In Norse mythology, the Nine Mothers of Heimdallr are nine sisters who gave birth to the god Heimdallr. The Nine Mothers of Heimdallr are attested in the Prose Edda, written in the 13th century by Snorri Sturluson; in the poetry of skalds; and possibly also in a poem in the Poetic Edda, a book of poetry compiled in the 13th century from earlier traditional material. Scholars have debated what being "born of nine mothers" implies and have sought to connect the notion to other European folk motifs. Scholars have theorized that Heimdallr's Nine Mothers may be identical to the Nine Daughters of Ægir and Rán, who personify waves. In turn, Heimdallr would be born of the sea.
The Nine Mothers of Heimdallr are mentioned in two books of the Prose Edda; Gylfaginning and Skáldskaparmál. In Gylfaginning, Heimdallr is introduced in chapter 25, where the enthroned figure of High tells the disguised mythical king Gangleri details about the god. Among other details, High says that Heimdallr is the son of nine sisters and, as a reference, provides two lines of the (otherwise now lost) poem Heimdalargaldr, in which Heimdallr says that he was born of nine sisters:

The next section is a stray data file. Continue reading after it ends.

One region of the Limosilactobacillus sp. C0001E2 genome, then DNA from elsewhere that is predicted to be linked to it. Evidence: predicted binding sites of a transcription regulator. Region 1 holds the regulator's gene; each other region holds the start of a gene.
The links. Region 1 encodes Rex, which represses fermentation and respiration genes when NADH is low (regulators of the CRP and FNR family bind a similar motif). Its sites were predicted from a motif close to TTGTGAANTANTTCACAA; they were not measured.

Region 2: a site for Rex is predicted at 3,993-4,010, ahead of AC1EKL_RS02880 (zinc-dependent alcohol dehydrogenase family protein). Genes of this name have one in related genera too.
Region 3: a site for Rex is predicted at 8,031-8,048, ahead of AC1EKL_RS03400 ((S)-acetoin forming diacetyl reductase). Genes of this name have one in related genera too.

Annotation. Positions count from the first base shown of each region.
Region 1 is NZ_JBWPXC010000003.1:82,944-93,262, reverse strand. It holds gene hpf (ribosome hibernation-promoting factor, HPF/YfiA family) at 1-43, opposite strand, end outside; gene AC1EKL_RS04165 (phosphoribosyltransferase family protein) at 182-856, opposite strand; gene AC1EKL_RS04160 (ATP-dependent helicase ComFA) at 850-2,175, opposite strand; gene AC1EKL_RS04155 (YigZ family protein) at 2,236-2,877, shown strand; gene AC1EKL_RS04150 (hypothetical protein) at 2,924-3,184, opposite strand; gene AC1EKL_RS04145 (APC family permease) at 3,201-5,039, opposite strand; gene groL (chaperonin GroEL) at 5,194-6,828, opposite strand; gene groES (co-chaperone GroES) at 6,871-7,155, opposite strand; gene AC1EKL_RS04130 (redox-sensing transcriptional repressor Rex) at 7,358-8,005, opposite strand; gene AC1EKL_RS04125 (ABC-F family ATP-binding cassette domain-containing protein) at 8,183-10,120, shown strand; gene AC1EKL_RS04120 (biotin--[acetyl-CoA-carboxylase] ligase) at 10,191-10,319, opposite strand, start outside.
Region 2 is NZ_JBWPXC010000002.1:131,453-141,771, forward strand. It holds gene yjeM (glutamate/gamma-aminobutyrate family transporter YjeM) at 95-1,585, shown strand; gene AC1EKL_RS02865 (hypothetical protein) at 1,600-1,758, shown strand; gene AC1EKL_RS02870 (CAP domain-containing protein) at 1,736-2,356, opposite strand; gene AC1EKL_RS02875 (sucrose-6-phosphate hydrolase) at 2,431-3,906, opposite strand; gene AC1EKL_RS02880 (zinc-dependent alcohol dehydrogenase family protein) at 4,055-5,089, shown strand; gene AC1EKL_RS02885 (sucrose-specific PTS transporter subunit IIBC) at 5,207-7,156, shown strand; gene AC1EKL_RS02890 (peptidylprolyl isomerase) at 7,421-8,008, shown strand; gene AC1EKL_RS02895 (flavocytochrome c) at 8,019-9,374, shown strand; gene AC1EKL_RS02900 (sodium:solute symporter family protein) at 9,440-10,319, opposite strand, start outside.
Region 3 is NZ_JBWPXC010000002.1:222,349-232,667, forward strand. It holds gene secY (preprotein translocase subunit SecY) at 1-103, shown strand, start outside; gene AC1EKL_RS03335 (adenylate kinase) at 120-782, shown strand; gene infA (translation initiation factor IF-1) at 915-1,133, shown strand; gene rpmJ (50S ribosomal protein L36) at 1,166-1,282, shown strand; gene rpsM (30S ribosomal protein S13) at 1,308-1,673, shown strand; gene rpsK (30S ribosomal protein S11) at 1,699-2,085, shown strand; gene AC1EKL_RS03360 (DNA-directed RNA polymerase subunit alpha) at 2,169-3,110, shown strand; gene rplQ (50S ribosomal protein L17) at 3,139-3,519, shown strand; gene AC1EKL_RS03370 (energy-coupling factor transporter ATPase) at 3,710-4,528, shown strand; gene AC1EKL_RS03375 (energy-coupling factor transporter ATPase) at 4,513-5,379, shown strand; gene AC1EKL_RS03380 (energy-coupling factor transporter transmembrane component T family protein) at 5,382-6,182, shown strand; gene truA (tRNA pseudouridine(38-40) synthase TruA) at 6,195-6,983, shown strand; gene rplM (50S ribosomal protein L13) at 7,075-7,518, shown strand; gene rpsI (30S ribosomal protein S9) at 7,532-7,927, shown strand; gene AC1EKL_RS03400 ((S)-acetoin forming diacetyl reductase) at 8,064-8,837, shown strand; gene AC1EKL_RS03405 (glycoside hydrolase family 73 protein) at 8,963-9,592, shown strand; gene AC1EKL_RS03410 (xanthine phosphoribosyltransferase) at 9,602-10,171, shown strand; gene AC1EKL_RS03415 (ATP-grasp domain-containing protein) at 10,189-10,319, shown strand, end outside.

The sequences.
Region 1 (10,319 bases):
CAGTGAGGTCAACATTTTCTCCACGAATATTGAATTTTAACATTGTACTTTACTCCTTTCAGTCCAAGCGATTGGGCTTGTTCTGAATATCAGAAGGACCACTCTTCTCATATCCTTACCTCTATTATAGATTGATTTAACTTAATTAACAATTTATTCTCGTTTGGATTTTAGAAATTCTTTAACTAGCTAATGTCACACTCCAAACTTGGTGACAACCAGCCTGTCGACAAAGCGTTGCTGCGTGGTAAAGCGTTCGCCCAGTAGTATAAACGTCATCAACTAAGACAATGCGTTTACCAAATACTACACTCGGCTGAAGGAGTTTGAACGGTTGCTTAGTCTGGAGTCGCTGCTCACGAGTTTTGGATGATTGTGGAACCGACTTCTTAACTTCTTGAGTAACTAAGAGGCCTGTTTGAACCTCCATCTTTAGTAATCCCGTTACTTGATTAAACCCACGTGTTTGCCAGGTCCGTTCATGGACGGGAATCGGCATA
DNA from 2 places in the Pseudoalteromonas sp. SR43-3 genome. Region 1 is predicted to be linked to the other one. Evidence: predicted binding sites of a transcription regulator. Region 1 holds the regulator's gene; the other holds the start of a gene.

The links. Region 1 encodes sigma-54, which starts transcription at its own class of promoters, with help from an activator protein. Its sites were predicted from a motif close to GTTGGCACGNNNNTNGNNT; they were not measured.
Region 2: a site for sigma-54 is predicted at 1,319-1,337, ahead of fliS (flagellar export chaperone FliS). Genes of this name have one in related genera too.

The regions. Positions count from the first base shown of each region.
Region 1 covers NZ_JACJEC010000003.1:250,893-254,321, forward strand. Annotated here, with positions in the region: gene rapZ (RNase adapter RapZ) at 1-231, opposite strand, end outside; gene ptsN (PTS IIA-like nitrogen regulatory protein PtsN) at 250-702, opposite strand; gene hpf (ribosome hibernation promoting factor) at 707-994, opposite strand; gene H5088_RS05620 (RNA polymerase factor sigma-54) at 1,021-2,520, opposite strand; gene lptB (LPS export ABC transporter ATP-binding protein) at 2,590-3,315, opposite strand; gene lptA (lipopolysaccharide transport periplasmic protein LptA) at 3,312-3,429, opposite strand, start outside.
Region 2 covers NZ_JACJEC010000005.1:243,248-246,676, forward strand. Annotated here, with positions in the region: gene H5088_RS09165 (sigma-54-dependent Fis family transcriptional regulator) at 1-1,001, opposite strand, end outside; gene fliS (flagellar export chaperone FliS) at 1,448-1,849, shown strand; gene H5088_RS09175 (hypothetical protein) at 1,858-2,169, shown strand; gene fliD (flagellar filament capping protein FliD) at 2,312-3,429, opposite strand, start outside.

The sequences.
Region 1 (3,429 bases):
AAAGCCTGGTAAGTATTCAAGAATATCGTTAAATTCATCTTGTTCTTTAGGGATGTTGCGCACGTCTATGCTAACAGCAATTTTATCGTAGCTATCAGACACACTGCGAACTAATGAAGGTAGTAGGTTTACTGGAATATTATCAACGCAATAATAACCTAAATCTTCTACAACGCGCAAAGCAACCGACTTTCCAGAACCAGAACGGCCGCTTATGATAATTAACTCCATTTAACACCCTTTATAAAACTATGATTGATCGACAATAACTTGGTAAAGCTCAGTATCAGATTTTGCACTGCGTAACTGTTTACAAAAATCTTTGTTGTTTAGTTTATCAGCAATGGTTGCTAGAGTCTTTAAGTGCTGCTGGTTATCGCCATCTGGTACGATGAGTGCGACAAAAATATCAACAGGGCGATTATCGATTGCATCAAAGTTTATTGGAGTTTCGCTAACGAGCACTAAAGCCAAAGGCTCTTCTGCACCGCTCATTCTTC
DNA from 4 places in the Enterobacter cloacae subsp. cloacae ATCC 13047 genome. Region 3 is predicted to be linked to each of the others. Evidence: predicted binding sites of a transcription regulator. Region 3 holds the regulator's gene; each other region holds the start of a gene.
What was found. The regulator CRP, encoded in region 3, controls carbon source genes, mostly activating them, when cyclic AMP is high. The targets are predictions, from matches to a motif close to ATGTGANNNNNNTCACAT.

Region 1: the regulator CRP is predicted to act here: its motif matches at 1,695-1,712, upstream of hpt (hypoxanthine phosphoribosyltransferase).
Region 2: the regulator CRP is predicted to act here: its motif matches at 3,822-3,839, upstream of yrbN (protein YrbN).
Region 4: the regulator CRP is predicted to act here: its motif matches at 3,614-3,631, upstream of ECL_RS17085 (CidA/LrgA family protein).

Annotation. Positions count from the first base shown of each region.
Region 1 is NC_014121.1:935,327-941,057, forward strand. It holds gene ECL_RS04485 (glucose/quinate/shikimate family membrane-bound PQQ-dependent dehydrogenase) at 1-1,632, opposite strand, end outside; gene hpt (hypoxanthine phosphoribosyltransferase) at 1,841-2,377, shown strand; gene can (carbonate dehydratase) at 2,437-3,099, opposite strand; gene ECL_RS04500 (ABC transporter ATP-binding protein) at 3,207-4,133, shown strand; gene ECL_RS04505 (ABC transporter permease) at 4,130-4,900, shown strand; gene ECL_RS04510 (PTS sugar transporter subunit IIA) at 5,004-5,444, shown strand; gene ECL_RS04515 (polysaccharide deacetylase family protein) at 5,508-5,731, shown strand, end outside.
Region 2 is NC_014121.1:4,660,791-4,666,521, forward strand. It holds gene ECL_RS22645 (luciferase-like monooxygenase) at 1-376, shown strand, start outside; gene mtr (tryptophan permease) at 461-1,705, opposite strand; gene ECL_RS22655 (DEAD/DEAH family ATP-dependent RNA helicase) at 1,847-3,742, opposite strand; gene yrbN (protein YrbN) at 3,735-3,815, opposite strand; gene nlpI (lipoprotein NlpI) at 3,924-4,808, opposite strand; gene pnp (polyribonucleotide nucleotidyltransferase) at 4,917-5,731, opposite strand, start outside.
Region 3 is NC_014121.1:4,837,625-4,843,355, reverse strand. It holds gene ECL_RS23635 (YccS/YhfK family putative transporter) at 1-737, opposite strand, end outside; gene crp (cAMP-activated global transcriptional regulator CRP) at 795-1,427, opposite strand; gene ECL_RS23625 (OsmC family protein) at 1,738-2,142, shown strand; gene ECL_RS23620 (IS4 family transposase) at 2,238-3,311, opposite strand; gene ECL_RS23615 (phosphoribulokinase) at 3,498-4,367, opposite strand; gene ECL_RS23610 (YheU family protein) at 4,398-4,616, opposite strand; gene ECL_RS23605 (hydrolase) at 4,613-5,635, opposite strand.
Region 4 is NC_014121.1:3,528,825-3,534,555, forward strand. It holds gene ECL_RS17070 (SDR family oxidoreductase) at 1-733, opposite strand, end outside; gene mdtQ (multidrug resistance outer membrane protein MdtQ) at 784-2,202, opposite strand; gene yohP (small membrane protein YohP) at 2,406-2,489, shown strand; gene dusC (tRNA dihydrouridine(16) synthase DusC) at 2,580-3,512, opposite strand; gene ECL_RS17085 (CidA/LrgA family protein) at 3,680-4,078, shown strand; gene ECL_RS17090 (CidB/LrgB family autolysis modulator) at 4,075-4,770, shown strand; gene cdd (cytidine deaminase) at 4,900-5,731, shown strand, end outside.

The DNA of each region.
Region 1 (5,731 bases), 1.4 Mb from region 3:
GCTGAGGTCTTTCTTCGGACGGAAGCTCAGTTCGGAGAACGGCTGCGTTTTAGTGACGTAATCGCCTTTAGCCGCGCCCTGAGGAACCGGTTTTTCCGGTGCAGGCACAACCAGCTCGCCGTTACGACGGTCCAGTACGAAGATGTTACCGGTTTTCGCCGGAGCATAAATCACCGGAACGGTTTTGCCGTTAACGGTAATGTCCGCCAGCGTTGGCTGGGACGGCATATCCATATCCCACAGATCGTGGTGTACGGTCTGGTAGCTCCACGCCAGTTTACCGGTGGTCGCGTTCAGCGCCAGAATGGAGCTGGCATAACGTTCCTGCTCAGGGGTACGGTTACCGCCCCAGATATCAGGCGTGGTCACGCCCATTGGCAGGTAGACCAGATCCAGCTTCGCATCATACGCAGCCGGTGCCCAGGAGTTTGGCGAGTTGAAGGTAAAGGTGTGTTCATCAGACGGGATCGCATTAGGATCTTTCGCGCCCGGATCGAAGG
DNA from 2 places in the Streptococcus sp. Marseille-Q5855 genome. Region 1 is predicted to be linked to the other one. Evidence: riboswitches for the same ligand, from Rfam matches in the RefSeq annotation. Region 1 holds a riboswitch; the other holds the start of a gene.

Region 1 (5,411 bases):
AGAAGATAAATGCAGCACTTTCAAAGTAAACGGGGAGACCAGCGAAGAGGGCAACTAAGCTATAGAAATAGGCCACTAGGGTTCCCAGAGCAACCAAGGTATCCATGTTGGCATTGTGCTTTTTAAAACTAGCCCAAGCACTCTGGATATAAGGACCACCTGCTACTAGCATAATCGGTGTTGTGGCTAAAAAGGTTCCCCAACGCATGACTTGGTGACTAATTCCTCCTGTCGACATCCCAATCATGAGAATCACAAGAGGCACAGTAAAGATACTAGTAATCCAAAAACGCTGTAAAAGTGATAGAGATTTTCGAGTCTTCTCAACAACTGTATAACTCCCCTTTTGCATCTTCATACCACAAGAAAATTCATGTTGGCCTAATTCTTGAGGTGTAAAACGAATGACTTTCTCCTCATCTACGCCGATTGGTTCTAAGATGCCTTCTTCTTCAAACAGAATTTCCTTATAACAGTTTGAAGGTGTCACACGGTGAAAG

- "Offspring of nine mothers am I, of nine sisters am I the son."
In chapter 16 of Skáldskaparmál a work by the 10th century skald Úlfr Uggason is quoted. The poem refers to Heimdallr as the "son of eight mothers plus one". Prose following the poem points out that the poem refers to Heimdallr as the son of nine mothers.